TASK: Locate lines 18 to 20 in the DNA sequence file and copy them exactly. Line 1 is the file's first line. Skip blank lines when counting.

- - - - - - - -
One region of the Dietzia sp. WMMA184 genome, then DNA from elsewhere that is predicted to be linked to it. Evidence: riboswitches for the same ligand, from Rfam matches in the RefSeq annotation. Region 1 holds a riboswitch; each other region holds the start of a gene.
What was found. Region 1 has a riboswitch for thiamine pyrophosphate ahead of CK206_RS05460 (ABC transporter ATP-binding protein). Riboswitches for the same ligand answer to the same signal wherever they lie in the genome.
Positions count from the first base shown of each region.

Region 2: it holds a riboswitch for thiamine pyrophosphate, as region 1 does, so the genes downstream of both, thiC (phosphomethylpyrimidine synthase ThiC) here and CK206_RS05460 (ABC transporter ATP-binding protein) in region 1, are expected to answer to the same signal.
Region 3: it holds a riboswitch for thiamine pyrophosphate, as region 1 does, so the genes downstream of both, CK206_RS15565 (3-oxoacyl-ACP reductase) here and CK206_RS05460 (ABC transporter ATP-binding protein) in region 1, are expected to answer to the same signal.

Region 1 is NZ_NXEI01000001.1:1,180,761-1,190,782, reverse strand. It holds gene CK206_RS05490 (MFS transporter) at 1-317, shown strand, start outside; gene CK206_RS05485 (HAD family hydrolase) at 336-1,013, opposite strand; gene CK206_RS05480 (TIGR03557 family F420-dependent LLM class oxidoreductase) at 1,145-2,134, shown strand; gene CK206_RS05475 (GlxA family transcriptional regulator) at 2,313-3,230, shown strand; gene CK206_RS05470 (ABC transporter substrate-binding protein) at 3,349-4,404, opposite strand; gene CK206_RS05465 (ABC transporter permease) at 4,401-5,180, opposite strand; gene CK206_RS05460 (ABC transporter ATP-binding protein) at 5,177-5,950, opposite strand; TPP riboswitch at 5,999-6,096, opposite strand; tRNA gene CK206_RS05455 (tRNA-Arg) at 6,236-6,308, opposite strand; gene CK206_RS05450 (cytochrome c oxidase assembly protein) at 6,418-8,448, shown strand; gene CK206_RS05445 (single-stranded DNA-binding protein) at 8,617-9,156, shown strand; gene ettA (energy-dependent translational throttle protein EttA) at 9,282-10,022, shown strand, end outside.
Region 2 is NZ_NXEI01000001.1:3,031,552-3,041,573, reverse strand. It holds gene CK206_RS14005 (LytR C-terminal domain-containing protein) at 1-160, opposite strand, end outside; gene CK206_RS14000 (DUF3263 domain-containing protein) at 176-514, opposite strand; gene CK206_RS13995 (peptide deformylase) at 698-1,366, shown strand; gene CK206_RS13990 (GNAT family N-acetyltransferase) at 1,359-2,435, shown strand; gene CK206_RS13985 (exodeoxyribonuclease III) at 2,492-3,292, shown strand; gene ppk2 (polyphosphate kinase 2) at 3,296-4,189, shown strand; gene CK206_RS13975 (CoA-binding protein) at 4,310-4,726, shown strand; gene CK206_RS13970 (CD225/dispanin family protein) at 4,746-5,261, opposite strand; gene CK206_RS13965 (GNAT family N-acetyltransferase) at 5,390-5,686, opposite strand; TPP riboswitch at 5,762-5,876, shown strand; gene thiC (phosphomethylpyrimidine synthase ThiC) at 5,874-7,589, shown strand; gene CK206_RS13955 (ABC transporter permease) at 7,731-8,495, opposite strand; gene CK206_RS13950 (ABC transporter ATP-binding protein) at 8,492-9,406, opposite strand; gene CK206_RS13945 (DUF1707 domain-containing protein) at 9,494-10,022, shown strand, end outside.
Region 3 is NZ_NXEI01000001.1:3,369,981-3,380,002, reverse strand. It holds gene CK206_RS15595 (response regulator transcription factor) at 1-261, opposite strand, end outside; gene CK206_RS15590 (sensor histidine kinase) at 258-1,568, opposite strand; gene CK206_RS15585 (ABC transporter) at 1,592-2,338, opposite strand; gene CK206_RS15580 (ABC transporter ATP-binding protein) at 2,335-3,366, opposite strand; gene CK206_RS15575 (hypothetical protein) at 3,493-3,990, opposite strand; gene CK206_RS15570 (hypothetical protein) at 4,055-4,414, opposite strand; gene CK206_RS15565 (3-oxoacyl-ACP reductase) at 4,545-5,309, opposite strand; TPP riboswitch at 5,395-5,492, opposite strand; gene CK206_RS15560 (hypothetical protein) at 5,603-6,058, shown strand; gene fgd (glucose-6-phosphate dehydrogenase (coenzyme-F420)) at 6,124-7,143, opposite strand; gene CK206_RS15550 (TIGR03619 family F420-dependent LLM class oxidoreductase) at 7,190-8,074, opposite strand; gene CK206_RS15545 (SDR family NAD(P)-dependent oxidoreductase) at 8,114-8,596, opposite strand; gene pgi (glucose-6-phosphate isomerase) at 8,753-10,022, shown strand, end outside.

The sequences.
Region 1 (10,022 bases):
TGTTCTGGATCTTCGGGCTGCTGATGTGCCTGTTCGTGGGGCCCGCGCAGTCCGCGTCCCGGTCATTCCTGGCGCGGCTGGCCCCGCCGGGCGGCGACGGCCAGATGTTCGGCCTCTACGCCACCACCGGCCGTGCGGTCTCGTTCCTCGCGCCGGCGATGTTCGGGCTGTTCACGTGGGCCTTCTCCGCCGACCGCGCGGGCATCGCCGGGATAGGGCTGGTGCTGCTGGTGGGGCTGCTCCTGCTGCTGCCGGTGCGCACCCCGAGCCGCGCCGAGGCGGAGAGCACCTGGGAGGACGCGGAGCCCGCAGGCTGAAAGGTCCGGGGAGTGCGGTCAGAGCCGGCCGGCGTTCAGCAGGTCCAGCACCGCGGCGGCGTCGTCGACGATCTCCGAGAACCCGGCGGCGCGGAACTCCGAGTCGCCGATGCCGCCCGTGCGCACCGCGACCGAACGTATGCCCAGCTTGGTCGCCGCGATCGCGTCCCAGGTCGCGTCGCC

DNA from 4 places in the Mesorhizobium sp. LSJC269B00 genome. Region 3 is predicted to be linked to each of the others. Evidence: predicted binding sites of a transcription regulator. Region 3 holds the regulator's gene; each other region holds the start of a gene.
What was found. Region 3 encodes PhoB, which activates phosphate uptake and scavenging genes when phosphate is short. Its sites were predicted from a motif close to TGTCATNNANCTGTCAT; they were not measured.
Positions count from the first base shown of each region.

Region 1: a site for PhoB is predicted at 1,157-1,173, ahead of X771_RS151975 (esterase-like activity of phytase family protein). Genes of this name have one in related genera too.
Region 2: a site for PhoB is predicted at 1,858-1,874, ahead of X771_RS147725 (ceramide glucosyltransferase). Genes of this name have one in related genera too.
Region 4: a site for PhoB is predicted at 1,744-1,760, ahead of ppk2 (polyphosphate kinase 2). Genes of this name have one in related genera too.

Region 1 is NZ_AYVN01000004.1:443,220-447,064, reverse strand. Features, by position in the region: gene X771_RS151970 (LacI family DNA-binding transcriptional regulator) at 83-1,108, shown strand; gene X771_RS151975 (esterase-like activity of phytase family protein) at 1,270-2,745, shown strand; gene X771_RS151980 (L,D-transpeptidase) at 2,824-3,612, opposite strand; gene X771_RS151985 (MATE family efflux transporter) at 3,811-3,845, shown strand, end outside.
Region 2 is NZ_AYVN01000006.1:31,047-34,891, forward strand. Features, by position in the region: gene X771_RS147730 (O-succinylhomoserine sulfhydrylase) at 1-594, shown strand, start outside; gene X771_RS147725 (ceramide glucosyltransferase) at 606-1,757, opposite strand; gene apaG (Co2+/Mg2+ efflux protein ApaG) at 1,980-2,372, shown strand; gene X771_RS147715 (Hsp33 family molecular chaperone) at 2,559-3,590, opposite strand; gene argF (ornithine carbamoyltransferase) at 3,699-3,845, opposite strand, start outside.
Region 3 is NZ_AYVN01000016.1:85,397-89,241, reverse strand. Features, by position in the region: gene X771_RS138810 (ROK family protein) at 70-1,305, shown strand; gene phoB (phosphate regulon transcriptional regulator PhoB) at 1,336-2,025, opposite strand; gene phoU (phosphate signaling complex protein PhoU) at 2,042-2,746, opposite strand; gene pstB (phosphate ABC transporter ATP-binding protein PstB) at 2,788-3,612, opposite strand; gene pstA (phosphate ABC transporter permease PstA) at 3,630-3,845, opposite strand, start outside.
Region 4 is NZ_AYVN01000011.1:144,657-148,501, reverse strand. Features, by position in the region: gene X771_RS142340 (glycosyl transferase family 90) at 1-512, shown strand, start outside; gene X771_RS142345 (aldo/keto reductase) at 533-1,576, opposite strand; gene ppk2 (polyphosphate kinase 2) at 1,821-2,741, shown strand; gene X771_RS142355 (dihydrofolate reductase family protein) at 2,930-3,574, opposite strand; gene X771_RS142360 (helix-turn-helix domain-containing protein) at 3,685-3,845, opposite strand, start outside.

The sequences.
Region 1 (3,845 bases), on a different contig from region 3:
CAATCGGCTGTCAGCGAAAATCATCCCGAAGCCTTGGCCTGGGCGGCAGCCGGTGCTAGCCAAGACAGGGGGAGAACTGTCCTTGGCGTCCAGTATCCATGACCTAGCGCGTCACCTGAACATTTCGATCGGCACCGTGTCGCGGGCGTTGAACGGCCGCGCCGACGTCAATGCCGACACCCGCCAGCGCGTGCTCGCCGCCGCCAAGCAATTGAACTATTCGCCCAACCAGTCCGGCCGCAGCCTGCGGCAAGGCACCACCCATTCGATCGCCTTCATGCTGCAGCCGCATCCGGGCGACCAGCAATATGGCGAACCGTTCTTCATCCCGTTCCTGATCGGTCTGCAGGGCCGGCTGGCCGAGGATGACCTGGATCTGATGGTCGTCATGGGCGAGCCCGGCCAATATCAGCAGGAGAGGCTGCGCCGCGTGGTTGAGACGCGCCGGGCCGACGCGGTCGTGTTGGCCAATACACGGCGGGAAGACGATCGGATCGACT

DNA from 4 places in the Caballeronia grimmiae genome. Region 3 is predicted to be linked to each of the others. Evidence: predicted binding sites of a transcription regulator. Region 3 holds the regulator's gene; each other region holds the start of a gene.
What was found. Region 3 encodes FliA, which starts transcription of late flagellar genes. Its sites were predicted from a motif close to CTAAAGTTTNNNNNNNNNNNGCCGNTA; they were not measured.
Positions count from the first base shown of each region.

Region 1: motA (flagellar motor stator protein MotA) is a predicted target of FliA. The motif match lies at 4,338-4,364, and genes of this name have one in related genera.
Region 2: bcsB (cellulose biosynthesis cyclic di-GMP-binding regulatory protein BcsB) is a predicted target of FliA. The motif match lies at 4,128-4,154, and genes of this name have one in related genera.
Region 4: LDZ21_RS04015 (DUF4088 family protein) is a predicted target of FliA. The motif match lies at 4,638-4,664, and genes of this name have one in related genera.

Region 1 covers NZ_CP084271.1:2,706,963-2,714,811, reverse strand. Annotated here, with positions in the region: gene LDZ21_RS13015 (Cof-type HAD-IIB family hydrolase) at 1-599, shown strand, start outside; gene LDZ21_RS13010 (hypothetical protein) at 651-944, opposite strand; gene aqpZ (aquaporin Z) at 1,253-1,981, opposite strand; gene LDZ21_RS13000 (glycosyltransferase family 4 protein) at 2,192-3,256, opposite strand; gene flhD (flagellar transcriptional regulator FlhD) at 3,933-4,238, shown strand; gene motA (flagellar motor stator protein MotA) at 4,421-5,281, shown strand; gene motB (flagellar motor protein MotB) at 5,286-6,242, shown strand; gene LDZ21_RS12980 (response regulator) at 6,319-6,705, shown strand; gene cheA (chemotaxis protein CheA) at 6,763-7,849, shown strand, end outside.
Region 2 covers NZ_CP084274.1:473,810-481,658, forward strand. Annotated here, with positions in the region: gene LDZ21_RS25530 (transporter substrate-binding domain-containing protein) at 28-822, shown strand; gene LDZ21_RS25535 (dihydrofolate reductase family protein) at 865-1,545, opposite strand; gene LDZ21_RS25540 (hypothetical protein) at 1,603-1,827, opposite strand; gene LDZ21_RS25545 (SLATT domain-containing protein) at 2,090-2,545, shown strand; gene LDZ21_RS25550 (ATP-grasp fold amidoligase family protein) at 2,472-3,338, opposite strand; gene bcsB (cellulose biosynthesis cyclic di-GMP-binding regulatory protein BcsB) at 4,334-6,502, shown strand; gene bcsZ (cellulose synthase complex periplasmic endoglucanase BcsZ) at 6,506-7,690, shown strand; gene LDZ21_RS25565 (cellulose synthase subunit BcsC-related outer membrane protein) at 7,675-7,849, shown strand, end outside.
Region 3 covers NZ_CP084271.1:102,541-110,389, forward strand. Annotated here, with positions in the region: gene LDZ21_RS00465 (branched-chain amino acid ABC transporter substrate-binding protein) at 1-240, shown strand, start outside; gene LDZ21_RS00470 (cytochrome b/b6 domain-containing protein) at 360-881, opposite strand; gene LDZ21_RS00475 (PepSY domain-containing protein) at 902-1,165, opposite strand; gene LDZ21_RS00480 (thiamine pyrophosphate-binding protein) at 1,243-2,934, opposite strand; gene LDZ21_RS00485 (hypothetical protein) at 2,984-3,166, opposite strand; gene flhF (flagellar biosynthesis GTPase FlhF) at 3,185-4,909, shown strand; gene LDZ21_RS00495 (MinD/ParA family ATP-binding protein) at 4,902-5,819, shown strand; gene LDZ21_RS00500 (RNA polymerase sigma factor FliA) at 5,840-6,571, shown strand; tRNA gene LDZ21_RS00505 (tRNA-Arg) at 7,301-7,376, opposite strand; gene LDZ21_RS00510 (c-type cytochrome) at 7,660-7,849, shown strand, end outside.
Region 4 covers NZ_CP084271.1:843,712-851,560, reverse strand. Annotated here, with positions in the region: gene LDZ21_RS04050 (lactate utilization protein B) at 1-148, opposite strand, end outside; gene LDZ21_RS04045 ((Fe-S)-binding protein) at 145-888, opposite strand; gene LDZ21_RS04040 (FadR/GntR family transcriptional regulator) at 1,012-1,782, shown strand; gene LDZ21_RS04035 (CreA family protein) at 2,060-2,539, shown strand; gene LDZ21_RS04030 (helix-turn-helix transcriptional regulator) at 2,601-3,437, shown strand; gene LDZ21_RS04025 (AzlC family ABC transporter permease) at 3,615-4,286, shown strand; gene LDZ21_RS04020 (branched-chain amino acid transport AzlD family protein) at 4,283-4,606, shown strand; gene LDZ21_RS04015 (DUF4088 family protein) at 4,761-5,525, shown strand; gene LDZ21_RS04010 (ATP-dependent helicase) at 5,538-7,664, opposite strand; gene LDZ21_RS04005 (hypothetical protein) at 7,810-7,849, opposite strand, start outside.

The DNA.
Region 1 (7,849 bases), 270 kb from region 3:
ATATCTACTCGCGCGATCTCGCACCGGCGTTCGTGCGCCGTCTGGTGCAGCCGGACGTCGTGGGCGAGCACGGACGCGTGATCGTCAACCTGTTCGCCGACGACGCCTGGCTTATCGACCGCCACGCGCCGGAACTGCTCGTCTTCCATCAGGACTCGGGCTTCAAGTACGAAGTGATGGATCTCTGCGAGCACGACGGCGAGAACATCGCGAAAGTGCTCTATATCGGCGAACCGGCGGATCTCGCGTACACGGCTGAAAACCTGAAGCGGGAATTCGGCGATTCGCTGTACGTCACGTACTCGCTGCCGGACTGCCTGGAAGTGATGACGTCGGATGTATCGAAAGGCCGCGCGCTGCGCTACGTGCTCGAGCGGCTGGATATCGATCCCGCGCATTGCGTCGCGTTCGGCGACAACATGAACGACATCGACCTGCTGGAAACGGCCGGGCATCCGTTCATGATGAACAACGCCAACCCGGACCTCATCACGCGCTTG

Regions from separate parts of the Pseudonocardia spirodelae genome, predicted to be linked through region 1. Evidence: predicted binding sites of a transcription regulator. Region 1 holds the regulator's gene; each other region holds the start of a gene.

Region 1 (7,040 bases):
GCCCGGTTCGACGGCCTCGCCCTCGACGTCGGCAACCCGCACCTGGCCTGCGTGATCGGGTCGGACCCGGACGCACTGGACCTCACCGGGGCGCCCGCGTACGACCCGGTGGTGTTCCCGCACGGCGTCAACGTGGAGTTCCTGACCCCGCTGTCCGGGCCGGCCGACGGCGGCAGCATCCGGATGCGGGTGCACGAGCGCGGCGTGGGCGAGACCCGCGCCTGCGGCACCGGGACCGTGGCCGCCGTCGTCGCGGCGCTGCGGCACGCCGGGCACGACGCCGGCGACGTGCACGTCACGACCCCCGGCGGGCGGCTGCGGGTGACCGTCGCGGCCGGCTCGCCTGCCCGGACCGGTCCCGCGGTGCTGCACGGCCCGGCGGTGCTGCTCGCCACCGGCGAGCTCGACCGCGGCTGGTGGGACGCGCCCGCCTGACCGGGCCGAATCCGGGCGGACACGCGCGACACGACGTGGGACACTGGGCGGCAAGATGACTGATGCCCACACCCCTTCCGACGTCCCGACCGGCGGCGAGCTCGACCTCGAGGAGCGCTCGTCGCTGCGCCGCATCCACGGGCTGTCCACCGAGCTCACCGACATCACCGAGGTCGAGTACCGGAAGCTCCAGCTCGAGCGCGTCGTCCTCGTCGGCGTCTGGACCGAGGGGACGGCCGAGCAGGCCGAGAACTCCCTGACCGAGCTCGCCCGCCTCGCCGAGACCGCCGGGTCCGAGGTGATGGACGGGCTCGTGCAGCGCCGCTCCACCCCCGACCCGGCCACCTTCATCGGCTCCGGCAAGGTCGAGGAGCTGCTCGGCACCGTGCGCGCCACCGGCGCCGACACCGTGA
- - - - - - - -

Region 1 is NZ_AYVN01000004.1:443,220-447,064, reverse strand. Features, by position in the region: gene X771_RS151970 (LacI family DNA-binding transcriptional regulator) at 83-1,108, shown strand; gene X771_RS151975 (esterase-like activity of phytase family protein) at 1,270-2,745, shown strand; gene X771_RS151980 (L,D-transpeptidase) at 2,824-3,612, opposite strand; gene X771_RS151985 (MATE family efflux transporter) at 3,811-3,845, shown strand, end outside.
Region 2 is NZ_AYVN01000006.1:31,047-34,891, forward strand. Features, by position in the region: gene X771_RS147730 (O-succinylhomoserine sulfhydrylase) at 1-594, shown strand, start outside; gene X771_RS147725 (ceramide glucosyltransferase) at 606-1,757, opposite strand; gene apaG (Co2+/Mg2+ efflux protein ApaG) at 1,980-2,372, shown strand; gene X771_RS147715 (Hsp33 family molecular chaperone) at 2,559-3,590, opposite strand; gene argF (ornithine carbamoyltransferase) at 3,699-3,845, opposite strand, start outside.
Region 3 is NZ_AYVN01000016.1:85,397-89,241, reverse strand. Features, by position in the region: gene X771_RS138810 (ROK family protein) at 70-1,305, shown strand; gene phoB (phosphate regulon transcriptional regulator PhoB) at 1,336-2,025, opposite strand; gene phoU (phosphate signaling complex protein PhoU) at 2,042-2,746, opposite strand; gene pstB (phosphate ABC transporter ATP-binding protein PstB) at 2,788-3,612, opposite strand; gene pstA (phosphate ABC transporter permease PstA) at 3,630-3,845, opposite strand, start outside.